Amy Freedheim’s 15-year-old son had one request of his mother when he started his driver’s training course this year: Do not tell the driving instructor what you do!
Amy complied, but it was a bit like not wanting your high school football coach to know you’re Pete Carroll’s son.
Amy is the veteran prosecutor of felony traffic crimes in King County: felony-impaired driving, hit and runs, and vehicular assault and vehicular homicide cases.
Along her office wall, there are more than 100 photos of auto collision victims.
“The boy at the top is Matthew Chumley,” Amy says of the first solo case she tried in 1998. The 20-year-old Ballard boy was killed by a repeat DUI offender who also had received 3 years probation for killing a mother of two while driving impaired in the early ‘70s. (Mothers Against Drunk Driving ushered in tougher DUI laws in the early ‘80s; and over the past two decades, Amy has played a significant role in increasing DUI sentences here in Washington State.)
In one, you dig through the dirt to find facts. In the other, you’re digging through facts to find dirt.
In high school, Amy’s goal was to be a cardiovascular thoracic surgeon. Before heading off to Oberlin College, someone advised the potential chemistry major to take the courses she needed for medicine (chemistry, physics) but enrich her studies with the full spectrum of a liberal arts curriculum. Amy eventually started studying ancient laws in archeology and ended up pursuing a degree in Classical Archeology before enrolling in law school at Case Western Reserve University.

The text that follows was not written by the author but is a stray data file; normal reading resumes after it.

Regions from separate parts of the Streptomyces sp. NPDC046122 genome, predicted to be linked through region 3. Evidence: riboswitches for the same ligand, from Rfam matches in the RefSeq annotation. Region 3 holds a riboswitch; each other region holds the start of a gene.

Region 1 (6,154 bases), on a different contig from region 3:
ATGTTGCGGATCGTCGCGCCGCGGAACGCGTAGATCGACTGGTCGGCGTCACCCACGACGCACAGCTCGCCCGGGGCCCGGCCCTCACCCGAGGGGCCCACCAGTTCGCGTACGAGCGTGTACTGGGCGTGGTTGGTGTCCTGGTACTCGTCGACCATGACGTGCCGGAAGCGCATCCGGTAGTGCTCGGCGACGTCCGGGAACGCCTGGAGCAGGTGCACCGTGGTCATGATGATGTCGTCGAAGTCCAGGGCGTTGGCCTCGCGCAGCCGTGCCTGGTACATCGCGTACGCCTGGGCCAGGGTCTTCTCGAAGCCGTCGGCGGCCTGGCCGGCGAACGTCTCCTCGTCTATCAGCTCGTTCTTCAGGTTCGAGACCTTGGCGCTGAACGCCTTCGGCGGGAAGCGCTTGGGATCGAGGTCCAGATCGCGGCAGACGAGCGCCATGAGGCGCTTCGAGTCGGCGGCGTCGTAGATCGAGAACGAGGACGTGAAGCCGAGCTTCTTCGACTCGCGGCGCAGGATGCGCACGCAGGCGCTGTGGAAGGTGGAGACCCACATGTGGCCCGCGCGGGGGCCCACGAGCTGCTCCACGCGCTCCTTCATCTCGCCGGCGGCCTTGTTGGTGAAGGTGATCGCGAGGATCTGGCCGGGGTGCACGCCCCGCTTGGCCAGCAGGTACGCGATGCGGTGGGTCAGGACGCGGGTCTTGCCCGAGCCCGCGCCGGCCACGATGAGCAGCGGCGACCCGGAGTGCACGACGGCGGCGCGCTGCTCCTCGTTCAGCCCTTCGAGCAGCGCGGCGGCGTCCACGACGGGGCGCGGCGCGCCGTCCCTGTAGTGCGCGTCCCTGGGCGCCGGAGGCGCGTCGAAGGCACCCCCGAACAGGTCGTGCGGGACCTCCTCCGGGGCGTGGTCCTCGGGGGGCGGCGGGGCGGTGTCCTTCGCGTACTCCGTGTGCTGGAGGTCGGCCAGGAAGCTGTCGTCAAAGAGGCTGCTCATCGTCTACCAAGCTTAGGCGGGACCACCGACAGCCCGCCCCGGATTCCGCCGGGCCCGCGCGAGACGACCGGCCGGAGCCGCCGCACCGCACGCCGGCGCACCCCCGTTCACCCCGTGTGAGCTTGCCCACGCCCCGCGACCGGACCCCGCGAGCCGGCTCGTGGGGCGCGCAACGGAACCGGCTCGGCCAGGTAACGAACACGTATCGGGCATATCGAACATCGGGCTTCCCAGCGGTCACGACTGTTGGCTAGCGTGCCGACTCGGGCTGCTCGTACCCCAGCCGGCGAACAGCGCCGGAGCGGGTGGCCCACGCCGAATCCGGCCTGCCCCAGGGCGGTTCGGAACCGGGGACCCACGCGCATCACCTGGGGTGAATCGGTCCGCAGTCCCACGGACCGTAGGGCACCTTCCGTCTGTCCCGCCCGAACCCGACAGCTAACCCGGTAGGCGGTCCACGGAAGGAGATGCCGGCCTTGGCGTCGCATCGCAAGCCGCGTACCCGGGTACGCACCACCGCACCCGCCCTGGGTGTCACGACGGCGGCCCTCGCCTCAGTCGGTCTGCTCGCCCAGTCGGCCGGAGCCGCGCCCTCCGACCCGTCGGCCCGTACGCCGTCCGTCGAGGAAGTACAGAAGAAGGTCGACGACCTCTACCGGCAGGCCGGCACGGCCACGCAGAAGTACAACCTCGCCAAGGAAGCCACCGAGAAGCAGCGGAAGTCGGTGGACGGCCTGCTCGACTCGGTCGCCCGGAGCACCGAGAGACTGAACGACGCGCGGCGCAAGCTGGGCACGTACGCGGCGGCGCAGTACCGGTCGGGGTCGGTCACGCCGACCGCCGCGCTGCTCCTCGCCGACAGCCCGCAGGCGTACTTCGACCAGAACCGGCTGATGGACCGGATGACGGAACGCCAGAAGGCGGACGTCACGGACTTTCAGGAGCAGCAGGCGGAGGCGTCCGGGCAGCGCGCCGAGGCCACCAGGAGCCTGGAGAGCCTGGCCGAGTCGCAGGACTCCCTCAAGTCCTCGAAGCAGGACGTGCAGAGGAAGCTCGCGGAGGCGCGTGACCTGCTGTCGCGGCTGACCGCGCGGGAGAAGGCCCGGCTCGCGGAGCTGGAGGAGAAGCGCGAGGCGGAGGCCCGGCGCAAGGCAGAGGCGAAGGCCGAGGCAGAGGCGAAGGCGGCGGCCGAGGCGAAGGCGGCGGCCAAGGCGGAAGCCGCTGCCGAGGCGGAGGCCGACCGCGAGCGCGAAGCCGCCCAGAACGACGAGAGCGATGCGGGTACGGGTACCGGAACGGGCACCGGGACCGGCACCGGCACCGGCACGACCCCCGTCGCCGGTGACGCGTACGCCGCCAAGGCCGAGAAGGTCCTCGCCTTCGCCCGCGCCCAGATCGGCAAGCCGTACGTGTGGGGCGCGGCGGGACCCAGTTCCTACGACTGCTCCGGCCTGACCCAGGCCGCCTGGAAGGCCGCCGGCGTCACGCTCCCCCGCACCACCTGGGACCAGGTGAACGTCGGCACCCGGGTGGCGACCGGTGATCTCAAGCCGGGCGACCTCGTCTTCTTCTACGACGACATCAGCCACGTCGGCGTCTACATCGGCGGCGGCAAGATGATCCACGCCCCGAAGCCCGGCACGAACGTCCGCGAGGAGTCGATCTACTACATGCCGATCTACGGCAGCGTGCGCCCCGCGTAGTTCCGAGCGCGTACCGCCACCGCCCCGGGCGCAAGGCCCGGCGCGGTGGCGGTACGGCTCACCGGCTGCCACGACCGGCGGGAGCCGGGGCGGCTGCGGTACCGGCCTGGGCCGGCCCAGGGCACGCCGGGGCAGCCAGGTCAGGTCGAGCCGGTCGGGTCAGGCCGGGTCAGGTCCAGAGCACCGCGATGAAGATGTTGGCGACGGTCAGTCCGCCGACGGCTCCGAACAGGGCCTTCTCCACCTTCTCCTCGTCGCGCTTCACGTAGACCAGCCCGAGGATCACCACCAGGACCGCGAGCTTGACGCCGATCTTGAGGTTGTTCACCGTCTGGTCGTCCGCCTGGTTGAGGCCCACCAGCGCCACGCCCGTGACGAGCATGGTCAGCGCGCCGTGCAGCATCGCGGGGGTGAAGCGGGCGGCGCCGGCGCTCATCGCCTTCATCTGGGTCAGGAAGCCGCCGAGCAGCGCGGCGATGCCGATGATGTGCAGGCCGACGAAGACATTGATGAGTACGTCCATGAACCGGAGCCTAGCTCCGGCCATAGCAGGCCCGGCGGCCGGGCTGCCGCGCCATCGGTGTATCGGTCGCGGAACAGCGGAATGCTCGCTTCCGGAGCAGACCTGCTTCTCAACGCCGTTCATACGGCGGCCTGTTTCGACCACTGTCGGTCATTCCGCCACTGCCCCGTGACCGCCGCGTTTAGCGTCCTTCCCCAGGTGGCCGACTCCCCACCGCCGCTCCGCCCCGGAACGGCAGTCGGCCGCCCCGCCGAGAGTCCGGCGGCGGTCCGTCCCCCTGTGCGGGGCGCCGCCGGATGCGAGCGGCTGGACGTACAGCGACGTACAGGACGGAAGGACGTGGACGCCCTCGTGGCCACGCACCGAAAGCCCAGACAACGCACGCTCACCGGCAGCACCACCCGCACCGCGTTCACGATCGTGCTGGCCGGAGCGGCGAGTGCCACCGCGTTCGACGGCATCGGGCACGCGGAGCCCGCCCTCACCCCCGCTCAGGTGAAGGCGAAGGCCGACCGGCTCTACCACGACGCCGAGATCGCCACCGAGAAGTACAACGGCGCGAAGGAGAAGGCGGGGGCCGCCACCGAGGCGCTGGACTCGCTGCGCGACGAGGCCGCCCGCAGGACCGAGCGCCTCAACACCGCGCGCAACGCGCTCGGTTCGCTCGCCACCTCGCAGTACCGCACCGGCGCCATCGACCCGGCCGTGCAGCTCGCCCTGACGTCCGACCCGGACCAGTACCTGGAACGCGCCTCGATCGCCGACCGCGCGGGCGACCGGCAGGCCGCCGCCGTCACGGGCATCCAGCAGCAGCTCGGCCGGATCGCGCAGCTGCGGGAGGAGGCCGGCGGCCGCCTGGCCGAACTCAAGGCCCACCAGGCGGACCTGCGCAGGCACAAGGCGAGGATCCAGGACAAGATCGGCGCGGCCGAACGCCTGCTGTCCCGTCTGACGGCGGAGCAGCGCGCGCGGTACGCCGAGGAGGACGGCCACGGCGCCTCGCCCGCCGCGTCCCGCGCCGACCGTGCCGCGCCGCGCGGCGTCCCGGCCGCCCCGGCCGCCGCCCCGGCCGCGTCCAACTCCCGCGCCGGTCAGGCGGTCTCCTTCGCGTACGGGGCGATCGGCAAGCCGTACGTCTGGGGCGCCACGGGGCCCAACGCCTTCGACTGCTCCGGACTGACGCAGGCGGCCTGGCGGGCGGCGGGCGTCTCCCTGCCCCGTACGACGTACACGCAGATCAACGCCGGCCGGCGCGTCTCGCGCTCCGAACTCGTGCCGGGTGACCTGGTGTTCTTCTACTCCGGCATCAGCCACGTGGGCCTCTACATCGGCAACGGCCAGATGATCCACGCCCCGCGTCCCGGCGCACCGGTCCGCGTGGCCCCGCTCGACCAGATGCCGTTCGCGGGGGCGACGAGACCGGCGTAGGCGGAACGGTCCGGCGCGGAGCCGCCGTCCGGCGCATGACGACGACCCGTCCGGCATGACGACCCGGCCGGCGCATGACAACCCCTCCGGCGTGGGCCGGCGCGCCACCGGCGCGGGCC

She laughs when she recalls her job interview with the King County Prosecutor’s office. Someone asked Amy, “What’s the connection between law and Classical Archeology?”
Amy blurted out, “In one, you dig through the dirt to find facts. In the other, you’re digging through facts to find dirt.”
It’s dirt and shattered glass windshields and twisted metal that Amy digs through these days as she’s working on cases.
“The physics classes I took help me understand things like momentum in reconstructing a crash,” Amy says.
Experience builds on knowledge for the prosecutor who didn’t expect to stay for many years when she joined the King County office in 1991.
“We joke about the ‘golden handcuffs’ for young law associates who start out at big firms making large salaries and can’t leave because they become saddled with mortgages and debts that require the salary,” Amy says. “In this office, I call it the ‘adrenaline handcuffs’ because of the rush we get from working in criminal law; figuring out the best resolution for the victim and the community and balancing the rights of the defendant. In this office, the emphasis is not just getting a conviction. We want to do justice and do what is right."
Photo by Chris Mobley.
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